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Girl by Jamaica Kincaid: Summary, Theme & Analysis

Girl by Jamaica Kincaid: Summary, Theme & Analysis
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  • 0:01 'Girl,' a Prose Poem
  • 0:33 Summary
  • 1:31 Themes and Analysis
  • 3:32 Lesson Summary
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Lesson Transcript
Instructor: Brienne Adams

Brienne has taught college level English and has a master's degree in Afro American Studies with a concentration in English Literature.

This lesson will summarize the short prose poem, 'Girl,' by Jamaica Kincaid. Also, this lesson will provide an overview of some central themes and provide analysis for each.

'Girl', a Prose Poem

'Girl' is a prose poem written by Jamaica Kincaid that was published in The New Yorker in 1978.

'Girl' was Kincaid's first piece of published work. Kincaid is from Antigua, and most of her work contains stories of Antiguan life as a colony of Great Britain and as an independent nation dealing with the aftermath of colonial rule. As a woman of African descent, Kincaid explores gender, race and class issues in her work. 'Girl' is no exception and poignantly exemplifies many of these themes.

Let's take a closer look!

Summary

A prose poem reads like prose, but it follows the rules of conventional poetry. The only characters in 'Girl' are a mother and a daughter. 'Girl' is a somewhat of a stream-of-consciousness narrative of a mother giving her young daughter advice on important life issues and concerns. The poem is one long sentence of various commands separated by semi-colons.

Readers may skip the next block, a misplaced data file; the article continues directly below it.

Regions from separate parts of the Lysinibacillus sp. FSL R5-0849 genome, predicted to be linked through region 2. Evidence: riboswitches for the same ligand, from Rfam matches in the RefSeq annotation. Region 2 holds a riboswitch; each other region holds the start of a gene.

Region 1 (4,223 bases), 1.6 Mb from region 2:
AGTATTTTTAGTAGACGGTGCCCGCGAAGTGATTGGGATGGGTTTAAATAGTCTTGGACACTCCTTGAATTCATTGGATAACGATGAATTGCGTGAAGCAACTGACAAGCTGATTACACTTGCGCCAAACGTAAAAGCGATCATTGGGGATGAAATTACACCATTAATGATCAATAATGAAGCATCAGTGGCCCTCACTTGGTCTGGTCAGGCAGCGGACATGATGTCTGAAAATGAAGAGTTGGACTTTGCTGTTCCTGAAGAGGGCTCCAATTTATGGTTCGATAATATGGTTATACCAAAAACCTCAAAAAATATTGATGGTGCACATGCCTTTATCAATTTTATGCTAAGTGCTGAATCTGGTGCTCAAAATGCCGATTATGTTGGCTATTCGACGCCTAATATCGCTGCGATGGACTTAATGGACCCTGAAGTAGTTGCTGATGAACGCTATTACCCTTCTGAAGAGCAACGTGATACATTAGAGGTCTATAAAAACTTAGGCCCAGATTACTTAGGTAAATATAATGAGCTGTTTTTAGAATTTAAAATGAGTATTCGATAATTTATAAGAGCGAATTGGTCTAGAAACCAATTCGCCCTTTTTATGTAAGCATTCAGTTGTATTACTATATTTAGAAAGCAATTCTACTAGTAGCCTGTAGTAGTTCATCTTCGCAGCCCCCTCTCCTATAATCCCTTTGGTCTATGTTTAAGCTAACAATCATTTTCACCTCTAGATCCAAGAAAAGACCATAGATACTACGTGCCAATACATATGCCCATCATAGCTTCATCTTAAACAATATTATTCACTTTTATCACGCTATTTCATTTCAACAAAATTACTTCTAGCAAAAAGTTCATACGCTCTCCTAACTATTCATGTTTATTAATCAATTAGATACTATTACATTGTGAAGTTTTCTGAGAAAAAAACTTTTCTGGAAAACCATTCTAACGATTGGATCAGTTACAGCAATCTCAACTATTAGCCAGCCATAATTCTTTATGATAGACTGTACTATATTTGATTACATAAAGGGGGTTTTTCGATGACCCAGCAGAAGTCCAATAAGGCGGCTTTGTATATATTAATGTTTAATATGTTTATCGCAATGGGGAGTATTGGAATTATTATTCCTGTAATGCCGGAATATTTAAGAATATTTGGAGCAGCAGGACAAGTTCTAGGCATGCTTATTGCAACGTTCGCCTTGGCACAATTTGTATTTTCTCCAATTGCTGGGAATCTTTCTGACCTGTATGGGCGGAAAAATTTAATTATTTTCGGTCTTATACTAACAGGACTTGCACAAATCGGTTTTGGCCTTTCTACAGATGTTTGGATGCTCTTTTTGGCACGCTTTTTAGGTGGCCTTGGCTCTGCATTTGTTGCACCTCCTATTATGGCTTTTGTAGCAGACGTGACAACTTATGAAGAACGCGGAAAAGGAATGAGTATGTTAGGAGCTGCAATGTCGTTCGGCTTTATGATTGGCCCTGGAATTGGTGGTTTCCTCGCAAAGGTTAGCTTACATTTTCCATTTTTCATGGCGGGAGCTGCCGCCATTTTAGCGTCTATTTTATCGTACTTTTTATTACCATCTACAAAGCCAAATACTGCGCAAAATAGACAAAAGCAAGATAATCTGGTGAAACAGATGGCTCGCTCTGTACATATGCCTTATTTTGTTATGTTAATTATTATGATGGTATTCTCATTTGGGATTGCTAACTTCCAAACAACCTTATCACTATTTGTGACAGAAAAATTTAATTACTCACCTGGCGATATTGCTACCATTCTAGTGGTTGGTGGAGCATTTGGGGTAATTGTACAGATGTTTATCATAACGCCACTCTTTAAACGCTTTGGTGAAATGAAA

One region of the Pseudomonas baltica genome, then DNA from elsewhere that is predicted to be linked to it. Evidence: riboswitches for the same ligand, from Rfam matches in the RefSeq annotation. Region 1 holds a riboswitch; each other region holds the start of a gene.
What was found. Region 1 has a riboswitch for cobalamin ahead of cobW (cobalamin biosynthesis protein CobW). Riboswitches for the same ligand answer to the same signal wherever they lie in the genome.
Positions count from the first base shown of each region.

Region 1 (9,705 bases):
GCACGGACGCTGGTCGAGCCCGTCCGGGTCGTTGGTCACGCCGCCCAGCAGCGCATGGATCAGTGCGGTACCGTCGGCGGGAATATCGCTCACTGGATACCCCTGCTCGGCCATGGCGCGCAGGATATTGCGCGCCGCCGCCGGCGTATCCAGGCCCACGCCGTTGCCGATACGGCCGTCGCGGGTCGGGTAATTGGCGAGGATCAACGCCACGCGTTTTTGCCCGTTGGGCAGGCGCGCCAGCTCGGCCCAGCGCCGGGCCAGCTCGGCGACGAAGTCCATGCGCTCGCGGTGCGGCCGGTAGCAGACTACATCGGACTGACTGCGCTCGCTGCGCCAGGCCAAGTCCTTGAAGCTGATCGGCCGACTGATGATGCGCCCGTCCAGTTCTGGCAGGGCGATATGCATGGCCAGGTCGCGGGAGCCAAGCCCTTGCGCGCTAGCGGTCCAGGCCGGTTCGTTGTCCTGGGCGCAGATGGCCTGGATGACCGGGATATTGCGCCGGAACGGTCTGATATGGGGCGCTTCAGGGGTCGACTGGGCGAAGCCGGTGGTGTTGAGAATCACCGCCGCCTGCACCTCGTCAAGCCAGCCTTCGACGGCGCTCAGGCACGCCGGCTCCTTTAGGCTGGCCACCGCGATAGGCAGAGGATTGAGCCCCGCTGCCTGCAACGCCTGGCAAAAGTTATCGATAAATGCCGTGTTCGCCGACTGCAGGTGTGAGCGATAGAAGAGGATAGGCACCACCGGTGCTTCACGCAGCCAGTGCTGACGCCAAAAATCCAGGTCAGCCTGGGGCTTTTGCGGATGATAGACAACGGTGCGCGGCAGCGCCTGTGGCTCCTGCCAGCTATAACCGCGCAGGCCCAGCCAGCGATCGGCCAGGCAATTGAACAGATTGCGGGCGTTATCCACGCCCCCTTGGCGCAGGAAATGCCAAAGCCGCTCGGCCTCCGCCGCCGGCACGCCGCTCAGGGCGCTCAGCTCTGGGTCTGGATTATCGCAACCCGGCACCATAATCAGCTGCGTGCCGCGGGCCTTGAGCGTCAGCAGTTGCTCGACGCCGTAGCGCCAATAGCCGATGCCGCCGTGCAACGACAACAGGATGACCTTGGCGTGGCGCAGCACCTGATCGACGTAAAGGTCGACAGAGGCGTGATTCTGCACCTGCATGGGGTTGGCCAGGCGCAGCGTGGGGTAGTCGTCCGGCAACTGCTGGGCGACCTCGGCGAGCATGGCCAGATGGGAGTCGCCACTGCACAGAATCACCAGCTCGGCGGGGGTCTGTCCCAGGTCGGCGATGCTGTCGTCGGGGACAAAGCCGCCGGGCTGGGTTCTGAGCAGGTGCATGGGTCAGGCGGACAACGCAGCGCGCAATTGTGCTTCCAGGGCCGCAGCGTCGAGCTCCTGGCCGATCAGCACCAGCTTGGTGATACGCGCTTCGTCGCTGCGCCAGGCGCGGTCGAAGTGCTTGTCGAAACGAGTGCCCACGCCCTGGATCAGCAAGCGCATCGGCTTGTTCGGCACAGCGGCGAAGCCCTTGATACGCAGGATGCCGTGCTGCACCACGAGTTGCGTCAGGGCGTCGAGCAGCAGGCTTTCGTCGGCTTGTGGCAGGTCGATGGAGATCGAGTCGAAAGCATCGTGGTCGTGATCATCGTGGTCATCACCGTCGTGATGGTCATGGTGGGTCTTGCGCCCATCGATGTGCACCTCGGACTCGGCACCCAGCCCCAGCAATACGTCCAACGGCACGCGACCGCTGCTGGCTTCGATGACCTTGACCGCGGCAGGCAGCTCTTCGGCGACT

The advice consists of how to do certain domestic behaviors, including making Antiguan dishes, as well as the more assertive points of being a respectable woman and upholding sexual purity. There is a lot of discussion from the mother about how the daughter must interact with people as well as how to behave in a romantic relationship with a man.

The daughter only speaks twice in the story. First she stands up for herself against one of her mother's questions that turned into an accusation, and again at the end where she asks her mother a clarifying question. It concludes abruptly with a rhetorical question from the mother wondering if her daughter didn't understand how to behave based on everything she was told.

Themes and Analysis

There are three central themes to the story: sexual reputation, domesticity, and mother/daughter relationships.

First, let's examine sexual reputation in this poem. The mother asserts in three different instances that she wants to protect her daughter from activities that would make her out to be ''…the slut I know that you are so bent on becoming'', and lastly ''…the slut I have warned you against becoming.'' She tells her daughter that she should walk and dress in a certain way, and how to talk to men so they don't suspect her of being sexually promiscuous. The repetition of the phrase is important to note as it centralizes sexual reputation as one of the most important pieces of advice for the entire poem.

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